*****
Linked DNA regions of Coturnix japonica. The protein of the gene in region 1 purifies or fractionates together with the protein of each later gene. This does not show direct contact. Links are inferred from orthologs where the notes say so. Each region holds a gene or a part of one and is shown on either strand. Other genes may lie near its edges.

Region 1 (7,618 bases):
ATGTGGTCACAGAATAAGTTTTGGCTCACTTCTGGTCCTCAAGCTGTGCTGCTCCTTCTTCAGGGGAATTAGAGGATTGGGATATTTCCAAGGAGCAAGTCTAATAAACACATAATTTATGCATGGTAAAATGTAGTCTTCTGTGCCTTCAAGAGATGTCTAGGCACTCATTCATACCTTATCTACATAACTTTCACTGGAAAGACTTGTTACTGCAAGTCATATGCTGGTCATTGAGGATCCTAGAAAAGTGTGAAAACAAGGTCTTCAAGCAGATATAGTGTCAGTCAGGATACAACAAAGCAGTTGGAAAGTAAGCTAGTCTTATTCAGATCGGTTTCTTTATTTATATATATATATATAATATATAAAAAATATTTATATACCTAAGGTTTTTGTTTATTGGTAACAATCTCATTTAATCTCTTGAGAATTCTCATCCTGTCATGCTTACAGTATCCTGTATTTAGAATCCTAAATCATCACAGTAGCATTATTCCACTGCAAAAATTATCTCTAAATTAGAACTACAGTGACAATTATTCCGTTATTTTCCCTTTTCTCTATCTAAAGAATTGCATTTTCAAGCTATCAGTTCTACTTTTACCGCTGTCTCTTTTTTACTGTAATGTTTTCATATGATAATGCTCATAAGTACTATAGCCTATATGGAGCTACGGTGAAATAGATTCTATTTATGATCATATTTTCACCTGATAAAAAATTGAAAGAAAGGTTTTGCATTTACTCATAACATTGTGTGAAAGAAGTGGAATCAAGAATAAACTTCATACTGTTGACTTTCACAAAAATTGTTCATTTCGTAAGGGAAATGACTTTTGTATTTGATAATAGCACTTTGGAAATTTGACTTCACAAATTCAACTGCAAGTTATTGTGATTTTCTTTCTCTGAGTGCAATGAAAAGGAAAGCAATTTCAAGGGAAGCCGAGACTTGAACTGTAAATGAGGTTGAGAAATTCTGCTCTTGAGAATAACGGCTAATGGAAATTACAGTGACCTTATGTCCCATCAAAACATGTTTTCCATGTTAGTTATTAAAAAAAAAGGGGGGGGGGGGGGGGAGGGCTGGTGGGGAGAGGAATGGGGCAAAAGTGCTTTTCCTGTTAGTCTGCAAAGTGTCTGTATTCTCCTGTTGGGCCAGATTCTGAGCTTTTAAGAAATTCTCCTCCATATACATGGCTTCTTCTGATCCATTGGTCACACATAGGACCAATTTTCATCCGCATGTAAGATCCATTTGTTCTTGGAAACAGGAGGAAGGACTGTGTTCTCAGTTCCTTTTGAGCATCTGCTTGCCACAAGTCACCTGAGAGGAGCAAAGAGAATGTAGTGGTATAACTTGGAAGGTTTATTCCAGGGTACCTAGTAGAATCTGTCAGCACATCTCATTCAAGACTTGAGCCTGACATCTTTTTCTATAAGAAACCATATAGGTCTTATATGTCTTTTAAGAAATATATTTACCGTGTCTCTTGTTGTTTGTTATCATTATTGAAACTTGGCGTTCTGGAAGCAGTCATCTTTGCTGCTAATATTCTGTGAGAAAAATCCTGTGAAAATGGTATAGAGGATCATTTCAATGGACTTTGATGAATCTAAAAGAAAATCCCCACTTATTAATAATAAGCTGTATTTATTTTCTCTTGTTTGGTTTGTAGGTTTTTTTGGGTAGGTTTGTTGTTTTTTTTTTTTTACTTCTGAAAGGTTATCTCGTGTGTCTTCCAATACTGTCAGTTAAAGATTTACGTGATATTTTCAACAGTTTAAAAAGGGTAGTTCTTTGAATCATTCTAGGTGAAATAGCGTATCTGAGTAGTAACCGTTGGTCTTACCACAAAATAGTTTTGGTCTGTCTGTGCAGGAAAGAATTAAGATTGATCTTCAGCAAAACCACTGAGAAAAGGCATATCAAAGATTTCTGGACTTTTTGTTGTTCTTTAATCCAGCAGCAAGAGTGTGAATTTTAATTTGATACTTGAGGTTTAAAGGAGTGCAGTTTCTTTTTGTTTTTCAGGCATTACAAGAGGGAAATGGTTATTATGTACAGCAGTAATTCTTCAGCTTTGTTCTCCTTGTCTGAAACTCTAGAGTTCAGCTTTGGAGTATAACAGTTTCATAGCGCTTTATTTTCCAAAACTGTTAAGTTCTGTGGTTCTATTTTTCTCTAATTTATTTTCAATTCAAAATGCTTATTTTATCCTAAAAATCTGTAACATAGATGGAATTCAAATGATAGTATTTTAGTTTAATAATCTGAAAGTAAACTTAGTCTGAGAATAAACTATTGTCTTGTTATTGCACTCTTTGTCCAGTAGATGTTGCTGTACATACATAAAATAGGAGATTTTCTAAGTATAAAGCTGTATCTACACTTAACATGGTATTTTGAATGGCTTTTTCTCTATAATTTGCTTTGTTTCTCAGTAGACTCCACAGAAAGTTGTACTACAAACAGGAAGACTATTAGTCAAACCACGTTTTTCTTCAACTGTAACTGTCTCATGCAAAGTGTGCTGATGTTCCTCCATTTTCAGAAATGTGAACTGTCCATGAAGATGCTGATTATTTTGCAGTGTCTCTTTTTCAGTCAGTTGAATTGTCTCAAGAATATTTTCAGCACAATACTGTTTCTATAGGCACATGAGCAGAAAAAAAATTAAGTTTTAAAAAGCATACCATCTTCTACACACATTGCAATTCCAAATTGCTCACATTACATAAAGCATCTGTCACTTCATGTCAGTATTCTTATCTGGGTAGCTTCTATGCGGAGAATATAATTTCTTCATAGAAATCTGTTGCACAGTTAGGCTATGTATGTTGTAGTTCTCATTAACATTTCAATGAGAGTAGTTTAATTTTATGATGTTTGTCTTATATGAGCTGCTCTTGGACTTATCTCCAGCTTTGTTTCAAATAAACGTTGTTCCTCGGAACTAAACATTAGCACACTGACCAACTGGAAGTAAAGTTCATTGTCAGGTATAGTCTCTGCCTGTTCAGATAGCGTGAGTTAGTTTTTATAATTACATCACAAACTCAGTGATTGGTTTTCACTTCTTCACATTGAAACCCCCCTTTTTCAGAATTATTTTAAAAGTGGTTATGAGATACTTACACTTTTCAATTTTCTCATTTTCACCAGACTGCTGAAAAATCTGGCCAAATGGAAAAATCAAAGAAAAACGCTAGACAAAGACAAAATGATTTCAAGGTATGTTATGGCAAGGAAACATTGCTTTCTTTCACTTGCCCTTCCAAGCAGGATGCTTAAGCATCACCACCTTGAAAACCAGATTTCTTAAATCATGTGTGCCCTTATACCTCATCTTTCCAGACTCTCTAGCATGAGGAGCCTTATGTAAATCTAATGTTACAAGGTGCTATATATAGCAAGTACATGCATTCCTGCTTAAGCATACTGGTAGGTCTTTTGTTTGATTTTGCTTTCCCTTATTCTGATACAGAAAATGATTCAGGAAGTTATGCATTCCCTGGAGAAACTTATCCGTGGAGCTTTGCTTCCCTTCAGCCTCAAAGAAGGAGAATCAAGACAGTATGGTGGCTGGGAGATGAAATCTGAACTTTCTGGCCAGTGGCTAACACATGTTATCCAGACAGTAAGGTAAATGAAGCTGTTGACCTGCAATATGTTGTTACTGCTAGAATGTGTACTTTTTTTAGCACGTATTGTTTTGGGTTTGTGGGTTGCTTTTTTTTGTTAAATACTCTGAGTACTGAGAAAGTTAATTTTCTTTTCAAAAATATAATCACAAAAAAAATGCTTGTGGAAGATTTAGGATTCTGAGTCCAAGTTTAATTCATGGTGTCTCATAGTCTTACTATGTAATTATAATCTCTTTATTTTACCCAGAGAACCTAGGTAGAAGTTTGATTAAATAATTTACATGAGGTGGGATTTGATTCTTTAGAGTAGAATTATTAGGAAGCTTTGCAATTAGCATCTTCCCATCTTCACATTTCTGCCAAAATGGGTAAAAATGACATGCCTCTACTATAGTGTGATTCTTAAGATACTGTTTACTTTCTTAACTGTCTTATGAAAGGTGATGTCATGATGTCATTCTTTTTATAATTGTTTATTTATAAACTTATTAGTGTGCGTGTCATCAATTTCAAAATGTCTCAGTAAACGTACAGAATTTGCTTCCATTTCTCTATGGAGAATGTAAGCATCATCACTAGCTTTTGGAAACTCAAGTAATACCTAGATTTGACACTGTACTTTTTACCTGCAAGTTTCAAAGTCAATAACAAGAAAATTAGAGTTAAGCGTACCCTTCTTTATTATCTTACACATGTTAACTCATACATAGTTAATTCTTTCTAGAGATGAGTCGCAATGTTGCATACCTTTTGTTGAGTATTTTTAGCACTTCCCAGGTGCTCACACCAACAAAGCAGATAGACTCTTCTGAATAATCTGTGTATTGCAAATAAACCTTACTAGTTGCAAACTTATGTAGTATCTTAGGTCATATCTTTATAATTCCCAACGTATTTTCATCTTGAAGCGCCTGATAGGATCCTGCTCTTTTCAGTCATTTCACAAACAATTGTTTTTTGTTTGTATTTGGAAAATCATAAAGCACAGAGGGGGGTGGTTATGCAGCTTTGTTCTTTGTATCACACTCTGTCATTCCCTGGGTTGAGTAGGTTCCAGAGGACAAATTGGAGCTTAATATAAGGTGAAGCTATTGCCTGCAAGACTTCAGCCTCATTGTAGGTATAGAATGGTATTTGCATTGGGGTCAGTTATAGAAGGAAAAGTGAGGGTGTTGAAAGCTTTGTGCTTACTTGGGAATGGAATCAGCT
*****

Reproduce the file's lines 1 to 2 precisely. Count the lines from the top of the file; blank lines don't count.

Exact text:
Linked DNA regions of Coturnix japonica. The protein of the gene in region 1 purifies or fractionates together with the protein of each later gene. This does not show direct contact. Links are inferred from orthologs where the notes say so. Each region holds a gene or a part of one and is shown on either strand. Other genes may lie near its edges.

Region 1 (7,618 bases):